S tudents at Sleepy Hollow Elementary School aren't first on the list to receive money from the state, which means the school must find an alternative to provide students with what the state cannot...In this case it's the Parent Teacher Association (PTA).
PTA Board Member Melissa Hightower has a second-grade student at Sleepy Hollow. She said it takes a combination of parents, teachers and community members to help fund a school.
T he PTA at Sleepy Hollow has 30 members, and according to Hightower, her group is not just a funding machine.
" W e don't receive a lot of the state funding that those Title I schools receive." Hightower said. "However what is a huge aspect to our funding is as PTA we provide our fundraising along with a lot of parent educational opportunities."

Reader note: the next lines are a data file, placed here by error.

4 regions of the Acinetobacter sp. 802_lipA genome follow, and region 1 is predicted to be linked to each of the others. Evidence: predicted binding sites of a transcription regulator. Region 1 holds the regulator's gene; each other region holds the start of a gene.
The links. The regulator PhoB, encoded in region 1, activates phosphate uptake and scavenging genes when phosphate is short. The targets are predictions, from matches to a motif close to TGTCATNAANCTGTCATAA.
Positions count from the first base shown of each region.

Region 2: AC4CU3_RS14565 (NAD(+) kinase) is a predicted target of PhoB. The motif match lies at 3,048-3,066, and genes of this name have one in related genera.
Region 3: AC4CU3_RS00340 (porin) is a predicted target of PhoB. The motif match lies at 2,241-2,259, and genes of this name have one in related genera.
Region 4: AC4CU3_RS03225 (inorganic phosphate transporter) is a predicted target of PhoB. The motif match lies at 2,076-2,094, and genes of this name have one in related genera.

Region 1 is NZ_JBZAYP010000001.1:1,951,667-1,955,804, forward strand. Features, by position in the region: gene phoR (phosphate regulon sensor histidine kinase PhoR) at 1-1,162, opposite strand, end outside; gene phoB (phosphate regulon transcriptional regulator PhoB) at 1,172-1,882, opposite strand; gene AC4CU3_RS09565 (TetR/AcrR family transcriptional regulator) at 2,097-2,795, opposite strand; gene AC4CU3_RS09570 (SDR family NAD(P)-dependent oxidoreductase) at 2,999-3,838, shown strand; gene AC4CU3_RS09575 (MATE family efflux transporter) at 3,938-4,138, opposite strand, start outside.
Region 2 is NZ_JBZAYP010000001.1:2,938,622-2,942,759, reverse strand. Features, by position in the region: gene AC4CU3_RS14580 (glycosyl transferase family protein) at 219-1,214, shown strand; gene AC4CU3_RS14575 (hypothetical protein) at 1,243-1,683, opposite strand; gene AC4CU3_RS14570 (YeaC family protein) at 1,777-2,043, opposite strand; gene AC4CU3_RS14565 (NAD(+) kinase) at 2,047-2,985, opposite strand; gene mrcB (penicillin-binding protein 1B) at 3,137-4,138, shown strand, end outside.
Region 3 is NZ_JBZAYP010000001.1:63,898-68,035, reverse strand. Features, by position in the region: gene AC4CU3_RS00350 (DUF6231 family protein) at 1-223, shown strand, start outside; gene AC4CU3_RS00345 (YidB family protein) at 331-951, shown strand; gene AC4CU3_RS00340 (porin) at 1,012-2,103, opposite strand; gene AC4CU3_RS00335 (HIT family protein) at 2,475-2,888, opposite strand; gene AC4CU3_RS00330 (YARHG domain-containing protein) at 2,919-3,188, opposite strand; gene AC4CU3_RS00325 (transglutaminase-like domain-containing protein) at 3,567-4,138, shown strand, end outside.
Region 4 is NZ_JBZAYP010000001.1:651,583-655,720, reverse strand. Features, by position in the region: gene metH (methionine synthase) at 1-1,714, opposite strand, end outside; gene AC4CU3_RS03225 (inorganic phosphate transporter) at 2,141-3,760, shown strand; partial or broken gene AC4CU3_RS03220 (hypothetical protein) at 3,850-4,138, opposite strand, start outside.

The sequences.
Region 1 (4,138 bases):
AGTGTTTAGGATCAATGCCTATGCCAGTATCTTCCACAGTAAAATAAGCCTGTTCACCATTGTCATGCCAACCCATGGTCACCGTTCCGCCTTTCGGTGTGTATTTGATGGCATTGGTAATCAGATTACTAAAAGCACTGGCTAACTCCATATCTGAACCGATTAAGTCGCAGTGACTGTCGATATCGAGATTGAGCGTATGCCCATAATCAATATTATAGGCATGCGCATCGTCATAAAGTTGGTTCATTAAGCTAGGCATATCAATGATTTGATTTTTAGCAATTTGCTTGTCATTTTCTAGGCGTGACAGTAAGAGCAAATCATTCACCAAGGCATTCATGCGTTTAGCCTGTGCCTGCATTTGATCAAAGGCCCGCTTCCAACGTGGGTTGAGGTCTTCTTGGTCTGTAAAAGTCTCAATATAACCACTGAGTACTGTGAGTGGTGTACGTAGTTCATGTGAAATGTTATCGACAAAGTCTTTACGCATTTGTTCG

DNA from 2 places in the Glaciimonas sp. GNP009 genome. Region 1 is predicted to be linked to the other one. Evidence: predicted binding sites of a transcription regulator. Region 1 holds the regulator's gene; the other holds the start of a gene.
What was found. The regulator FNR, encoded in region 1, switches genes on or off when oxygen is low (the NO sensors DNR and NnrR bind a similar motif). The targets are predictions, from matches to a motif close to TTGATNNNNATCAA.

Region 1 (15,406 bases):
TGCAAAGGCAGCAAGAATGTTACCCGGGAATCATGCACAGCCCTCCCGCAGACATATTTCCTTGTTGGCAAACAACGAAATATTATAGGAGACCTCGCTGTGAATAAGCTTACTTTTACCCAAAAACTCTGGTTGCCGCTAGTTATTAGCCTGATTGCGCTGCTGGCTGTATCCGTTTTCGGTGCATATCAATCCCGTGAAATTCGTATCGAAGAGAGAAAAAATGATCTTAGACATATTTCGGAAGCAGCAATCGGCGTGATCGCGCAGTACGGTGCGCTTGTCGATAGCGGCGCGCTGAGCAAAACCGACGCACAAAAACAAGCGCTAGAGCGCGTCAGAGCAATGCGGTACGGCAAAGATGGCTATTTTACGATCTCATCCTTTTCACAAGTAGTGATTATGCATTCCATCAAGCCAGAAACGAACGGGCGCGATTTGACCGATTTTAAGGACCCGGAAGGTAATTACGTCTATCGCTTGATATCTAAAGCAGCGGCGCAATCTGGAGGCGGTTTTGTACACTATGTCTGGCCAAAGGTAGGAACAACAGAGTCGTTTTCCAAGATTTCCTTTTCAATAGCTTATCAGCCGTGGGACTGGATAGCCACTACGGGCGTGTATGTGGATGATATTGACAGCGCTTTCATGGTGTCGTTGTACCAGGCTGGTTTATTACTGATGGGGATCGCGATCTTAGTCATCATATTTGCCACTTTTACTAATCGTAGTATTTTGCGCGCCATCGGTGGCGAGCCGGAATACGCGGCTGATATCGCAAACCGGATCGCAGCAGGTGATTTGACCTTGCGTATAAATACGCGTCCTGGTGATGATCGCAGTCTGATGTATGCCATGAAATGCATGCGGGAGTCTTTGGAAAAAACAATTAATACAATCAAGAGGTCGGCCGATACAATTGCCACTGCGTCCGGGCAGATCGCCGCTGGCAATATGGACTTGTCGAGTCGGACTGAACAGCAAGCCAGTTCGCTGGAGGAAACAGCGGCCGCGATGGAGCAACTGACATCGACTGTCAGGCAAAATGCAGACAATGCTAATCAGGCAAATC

T hose opportunities include programs that help parents stay involved in school activities. The PTA at Sleepy Hollow hosts seminars during the year about bullying and nutrition; seminars that parents and students can attend together.
K atie Milligan is a kindergarten teacher at Sleepy Hollow. She said the participation from parents keeps growing, and this year nearly 400 parents are enrolled.
" W e work so hard and some of our closets may not be supplied as well as Title I schools, but that doesn't stop us from making sure students don't always get what they need," Milligan said.